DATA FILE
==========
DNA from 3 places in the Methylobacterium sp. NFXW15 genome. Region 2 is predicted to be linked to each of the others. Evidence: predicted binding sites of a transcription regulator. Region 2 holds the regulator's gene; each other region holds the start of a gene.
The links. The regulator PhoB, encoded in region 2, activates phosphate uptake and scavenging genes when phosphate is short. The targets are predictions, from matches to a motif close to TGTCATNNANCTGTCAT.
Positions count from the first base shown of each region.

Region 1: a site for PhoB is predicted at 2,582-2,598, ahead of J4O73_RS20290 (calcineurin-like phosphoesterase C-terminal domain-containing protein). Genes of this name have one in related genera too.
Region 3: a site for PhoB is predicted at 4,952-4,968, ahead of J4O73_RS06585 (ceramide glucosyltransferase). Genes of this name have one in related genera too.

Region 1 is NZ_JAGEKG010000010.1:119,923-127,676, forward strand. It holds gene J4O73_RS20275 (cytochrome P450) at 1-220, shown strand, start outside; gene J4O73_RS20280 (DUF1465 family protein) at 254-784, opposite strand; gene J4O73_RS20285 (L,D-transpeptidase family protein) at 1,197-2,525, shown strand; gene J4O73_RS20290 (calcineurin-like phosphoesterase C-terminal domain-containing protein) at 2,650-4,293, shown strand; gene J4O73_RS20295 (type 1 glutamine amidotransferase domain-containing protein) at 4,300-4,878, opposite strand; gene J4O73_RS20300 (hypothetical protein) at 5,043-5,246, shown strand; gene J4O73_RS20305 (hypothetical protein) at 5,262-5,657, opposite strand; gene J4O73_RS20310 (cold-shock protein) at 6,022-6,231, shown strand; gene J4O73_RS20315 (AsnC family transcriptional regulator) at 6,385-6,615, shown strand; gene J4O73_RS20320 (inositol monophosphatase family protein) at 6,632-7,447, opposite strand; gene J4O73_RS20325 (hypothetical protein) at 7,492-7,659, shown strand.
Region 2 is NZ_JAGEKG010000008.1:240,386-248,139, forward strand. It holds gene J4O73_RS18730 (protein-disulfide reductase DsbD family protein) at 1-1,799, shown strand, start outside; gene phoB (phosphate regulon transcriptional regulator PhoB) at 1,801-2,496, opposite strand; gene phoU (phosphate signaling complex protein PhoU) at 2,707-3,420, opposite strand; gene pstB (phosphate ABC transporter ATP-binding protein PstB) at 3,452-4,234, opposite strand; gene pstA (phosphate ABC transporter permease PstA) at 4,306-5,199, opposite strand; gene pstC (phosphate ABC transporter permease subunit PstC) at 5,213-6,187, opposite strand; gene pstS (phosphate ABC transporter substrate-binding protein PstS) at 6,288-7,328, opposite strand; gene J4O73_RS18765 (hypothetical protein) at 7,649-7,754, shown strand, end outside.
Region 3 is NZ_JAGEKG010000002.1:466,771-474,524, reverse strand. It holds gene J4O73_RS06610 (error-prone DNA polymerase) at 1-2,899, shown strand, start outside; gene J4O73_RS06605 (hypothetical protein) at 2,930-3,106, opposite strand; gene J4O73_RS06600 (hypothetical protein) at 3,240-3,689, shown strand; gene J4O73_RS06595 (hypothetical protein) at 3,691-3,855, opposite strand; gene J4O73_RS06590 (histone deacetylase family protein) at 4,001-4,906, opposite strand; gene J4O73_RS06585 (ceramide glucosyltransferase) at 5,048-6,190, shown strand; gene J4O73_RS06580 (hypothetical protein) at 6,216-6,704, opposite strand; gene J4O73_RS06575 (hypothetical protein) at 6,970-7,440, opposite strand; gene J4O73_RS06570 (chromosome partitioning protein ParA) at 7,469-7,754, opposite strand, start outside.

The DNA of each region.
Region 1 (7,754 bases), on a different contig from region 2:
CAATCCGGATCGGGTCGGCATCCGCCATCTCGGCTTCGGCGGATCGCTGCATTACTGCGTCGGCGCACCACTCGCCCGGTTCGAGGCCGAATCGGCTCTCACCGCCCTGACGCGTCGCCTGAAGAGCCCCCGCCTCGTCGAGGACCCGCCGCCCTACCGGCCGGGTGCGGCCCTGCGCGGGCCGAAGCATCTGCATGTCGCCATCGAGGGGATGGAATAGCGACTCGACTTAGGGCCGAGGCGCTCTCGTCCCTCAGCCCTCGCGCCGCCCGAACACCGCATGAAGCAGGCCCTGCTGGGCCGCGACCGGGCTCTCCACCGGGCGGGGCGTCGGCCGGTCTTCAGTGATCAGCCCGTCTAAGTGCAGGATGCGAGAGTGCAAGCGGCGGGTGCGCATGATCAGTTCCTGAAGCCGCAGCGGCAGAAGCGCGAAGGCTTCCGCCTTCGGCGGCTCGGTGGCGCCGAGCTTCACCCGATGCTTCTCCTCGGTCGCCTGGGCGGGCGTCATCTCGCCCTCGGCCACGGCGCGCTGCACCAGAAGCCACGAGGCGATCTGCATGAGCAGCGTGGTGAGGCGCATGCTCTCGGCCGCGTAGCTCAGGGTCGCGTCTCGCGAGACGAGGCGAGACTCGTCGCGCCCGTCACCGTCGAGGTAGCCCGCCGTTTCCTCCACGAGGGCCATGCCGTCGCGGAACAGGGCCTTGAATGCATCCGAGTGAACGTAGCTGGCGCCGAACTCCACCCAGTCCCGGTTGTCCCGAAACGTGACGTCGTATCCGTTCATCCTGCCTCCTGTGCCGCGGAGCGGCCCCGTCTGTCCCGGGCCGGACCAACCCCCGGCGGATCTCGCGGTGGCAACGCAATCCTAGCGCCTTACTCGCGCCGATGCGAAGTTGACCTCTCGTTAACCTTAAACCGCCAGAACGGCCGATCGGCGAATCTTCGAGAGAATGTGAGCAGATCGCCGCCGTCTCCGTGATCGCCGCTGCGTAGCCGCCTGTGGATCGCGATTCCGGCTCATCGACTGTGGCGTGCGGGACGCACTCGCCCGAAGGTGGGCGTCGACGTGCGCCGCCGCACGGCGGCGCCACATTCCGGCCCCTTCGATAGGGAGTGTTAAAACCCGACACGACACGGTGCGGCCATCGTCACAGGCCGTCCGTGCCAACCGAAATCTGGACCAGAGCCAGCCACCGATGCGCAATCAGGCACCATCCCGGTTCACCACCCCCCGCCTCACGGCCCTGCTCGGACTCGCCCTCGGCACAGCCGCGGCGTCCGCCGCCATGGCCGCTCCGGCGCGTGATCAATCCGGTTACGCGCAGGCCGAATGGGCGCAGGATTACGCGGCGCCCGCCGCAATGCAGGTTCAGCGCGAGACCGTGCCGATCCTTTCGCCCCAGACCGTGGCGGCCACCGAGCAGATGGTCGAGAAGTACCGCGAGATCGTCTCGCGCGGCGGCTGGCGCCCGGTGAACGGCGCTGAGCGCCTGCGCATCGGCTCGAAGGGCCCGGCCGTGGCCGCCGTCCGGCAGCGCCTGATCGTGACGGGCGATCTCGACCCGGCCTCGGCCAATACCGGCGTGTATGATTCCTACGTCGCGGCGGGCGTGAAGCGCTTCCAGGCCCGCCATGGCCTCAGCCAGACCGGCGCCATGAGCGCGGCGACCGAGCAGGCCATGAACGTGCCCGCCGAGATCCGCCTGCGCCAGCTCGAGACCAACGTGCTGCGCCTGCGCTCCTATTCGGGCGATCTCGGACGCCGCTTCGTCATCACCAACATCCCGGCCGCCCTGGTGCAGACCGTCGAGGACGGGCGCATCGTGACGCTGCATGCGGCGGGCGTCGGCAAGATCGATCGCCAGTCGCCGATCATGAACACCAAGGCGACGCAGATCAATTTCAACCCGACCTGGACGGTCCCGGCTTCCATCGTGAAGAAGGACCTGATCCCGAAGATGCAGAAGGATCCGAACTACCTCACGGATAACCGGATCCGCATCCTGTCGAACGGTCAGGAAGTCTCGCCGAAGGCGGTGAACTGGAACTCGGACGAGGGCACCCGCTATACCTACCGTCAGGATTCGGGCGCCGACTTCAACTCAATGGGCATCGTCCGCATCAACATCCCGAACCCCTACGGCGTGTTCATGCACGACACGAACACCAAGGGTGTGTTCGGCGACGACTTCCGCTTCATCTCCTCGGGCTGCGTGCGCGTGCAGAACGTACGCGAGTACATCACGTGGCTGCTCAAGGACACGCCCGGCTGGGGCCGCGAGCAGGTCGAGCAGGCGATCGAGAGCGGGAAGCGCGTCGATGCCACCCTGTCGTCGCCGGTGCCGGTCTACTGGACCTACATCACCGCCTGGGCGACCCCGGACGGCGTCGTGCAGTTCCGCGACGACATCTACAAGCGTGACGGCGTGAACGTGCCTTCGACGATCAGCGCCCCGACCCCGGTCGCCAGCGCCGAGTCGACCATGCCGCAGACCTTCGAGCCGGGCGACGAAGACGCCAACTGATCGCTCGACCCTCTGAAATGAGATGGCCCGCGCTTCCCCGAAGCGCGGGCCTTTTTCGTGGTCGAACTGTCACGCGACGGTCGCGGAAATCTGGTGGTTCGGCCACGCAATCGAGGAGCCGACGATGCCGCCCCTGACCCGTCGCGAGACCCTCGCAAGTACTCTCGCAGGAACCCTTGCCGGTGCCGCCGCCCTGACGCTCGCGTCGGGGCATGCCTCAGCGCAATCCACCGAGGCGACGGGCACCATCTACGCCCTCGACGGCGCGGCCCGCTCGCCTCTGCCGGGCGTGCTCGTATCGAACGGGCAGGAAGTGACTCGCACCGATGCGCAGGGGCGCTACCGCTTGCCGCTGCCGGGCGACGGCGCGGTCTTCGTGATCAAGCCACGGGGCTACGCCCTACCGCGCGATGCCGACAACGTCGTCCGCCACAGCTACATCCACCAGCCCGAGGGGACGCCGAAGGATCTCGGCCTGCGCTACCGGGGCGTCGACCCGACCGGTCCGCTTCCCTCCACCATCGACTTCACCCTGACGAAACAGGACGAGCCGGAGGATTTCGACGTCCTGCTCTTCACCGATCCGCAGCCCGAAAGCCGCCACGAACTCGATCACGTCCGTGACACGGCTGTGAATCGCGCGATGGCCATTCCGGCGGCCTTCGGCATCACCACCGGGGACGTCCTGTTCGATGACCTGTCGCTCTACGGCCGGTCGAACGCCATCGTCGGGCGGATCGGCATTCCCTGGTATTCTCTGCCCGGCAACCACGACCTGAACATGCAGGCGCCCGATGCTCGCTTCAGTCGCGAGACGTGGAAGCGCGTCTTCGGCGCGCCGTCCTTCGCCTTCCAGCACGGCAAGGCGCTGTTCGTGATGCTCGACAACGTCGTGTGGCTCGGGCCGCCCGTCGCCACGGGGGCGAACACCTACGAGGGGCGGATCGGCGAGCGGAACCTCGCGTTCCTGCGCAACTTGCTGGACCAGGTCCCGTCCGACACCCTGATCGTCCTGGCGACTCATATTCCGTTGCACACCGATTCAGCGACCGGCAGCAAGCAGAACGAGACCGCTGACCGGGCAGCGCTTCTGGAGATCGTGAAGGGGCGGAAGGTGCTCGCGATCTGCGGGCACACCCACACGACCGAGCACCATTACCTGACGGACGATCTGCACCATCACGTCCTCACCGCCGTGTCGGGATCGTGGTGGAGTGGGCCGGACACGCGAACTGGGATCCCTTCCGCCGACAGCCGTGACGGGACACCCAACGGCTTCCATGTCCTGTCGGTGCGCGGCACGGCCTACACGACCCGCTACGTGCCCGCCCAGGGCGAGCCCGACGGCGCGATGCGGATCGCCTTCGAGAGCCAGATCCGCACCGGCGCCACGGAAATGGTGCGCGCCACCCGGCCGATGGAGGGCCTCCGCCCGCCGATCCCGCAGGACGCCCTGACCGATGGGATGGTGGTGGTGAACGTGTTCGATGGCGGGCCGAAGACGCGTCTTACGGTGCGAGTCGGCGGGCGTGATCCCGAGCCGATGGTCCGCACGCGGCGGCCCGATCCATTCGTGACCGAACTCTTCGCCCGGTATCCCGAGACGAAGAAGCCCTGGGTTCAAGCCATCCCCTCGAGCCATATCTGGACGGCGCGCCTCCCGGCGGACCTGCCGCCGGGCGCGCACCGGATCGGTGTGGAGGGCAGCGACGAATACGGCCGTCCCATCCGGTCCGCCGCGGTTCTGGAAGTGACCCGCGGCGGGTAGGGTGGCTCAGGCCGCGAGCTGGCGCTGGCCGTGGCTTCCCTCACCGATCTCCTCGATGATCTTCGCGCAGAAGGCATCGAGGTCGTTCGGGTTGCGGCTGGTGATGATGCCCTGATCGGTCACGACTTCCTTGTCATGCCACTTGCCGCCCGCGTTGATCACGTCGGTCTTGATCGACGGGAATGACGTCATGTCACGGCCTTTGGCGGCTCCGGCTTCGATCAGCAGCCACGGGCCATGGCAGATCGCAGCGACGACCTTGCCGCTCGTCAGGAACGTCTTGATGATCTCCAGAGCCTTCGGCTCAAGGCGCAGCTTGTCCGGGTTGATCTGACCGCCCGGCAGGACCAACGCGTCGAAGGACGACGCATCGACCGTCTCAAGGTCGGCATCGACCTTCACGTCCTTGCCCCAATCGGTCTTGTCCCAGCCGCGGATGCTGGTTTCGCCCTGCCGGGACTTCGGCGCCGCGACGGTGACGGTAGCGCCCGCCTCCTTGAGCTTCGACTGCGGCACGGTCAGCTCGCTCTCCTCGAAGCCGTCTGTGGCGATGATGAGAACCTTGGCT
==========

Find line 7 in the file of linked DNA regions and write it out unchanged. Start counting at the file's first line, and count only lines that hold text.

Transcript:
Region 2 is NZ_JAGEKG010000008.1:240,386-248,139, forward strand. It holds gene J4O73_RS18730 (protein-disulfide reductase DsbD family protein) at 1-1,799, shown strand, start outside; gene phoB (phosphate regulon transcriptional regulator PhoB) at 1,801-2,496, opposite strand; gene phoU (phosphate signaling complex protein PhoU) at 2,707-3,420, opposite strand; gene pstB (phosphate ABC transporter ATP-binding protein PstB) at 3,452-4,234, opposite strand; gene pstA (phosphate ABC transporter permease PstA) at 4,306-5,199, opposite strand; gene pstC (phosphate ABC transporter permease subunit PstC) at 5,213-6,187, opposite strand; gene pstS (phosphate ABC transporter substrate-binding protein PstS) at 6,288-7,328, opposite strand; gene J4O73_RS18765 (hypothetical protein) at 7,649-7,754, shown strand, end outside.